Saturday, April 26
Songbirds are in constant dialogue about predators. Class members learn their language--the distinctly different movements and sounds birds use to announce the presence of different predators such as Cooper’s hawks, snakes or bobcats. Participants learn to move quietly, expand powers of observation, and perceive some of what songbirds perceive; a skill passed through generations of hunter-gatherer cultures. Scrivens and Conley
Saturday, May 17
This class provides an introduction to plant evolution and focuses on the first land plants. We will dive into the world of mosses, liverworts, ferns and conifers. Taking a closer look at our native plants and learn about their traditional uses in this part of the world. Froehlich
Saturday, June 7
There are over 250,000 species of flowing plants in the world, and some scientists estimate there are up to 400,000. We will start to break that huge number down by learning traits of plant families and getting to know our most common native trees and plants. Froehlich
Saturday, July 26
Since all arthropods (“bugs”) are ectotherms (cold-blooded), July is a peak of arthropod activity and diversity. We will look for a variety of bugs in different habitats, put them in appropriate containers, and then do our best at basic identification. Catching and putting the various arthropods in containers for the safety of the participants and the bugs keeps everyone happy. All specimens are released after observation. Conley
August: no class
Fundamentals of Animal Tracking
Saturday, Sept. 27
Tracking is like the written language of the natural world. Animals’ life histories are etched on the landscape as they search for food, shelter and mates, and communicate territorial boundaries. Even beginners can start to read the compelling stories that are written on the ground. Daly
Saturday, Oct 11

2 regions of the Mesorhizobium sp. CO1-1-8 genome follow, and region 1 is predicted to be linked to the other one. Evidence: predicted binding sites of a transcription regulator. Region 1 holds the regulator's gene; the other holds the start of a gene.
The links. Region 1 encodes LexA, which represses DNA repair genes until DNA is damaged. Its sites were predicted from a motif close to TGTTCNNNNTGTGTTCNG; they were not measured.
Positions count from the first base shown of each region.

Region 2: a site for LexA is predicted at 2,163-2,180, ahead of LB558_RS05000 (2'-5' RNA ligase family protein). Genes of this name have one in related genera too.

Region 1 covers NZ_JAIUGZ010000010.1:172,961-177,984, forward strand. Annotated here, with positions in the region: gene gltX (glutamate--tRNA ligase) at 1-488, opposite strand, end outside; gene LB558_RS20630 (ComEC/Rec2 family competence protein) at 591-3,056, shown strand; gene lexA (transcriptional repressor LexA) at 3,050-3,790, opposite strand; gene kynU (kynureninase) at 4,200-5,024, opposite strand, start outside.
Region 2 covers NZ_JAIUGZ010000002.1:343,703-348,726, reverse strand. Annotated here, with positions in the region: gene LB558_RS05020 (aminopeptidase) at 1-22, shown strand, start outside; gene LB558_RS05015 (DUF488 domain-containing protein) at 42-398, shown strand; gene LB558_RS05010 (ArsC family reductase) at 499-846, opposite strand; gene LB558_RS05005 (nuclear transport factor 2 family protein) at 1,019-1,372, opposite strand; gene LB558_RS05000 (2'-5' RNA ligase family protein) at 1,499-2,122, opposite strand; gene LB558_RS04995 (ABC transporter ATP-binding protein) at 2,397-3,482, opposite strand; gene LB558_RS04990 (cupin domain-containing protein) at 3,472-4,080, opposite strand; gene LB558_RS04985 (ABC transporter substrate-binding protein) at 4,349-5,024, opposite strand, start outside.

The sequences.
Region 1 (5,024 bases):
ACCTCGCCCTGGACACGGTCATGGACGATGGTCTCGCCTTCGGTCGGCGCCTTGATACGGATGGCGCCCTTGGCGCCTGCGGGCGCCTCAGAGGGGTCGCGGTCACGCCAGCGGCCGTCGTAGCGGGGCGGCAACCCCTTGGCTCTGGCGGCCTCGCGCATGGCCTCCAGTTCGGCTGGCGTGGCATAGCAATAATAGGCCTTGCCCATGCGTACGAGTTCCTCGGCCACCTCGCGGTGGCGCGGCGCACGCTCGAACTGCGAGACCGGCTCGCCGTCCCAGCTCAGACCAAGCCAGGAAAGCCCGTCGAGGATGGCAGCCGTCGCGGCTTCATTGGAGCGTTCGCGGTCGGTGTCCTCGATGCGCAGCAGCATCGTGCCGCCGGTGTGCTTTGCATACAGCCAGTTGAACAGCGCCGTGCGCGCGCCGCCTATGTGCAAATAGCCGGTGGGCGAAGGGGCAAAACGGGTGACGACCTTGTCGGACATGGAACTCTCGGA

Nothing says “Pacific Northwest” like the annual return from the ocean of salmon, fighting upstream to spawn and die in the rivers of their birth. In October, witness this ancient, iconic phenomenon as you walk the banks of a wild river. See firsthand how salmon are so intricately tied to the ecology of the Western Cascades, and learn the science behind salmon restoration efforts that are improving rearing conditions for wild fish. Daly
Beginning fungus identification
Saturday, Nov 1
Autumn rains elicit the most astonishing “bloom” of the famously diverse fungi of the Northwest. Mushroom identification is a challenge. While we won’t be able to identifying every fungus found on our walk, you will learn the basic steps of mushroom identification. Bring mushrooms you have found before the class along to try to identify. Froehlich
Applied tracking skills
Saturday, Dec 13
Following fresh footprints is one of tracking’s most challenging skill sets. Interpreting an animal’s trail brings insights into its story and its connection to the landscape. Go beyond the basics to enter the realms of trailing and interpretation, learning core skills needed to practice alone in the field or with friends. Daly
Geology in Oregon
Saturday, Jan 24, 2015
Four hundred million years ago, the landscape now known as Oregon was open ocean. Oregon has been forged by earthquakes and floods, volcanoes and ancient island chains. Journey through geologic time to discover the epic events that make life in the Cascadia Subduction Zone what it is today. Daly
Winter birds: raptors and waterfowl
Saturday, Feb 21, 2015
Winter is the prime time to see raptors and waterfowl. With the barren branches of deciduous trees, raptors stand out as they perch on mossy limbs. In addition, the Willamette Valley’s mild winter climate makes our wetlands the perfect “southern” destination for waterfowl. Bring your binoculars as we search for our beautiful feathered friends. Conley
End of the year celebration
Saturday, March 14, 2015
Habitat restoration work party and potluck lunch.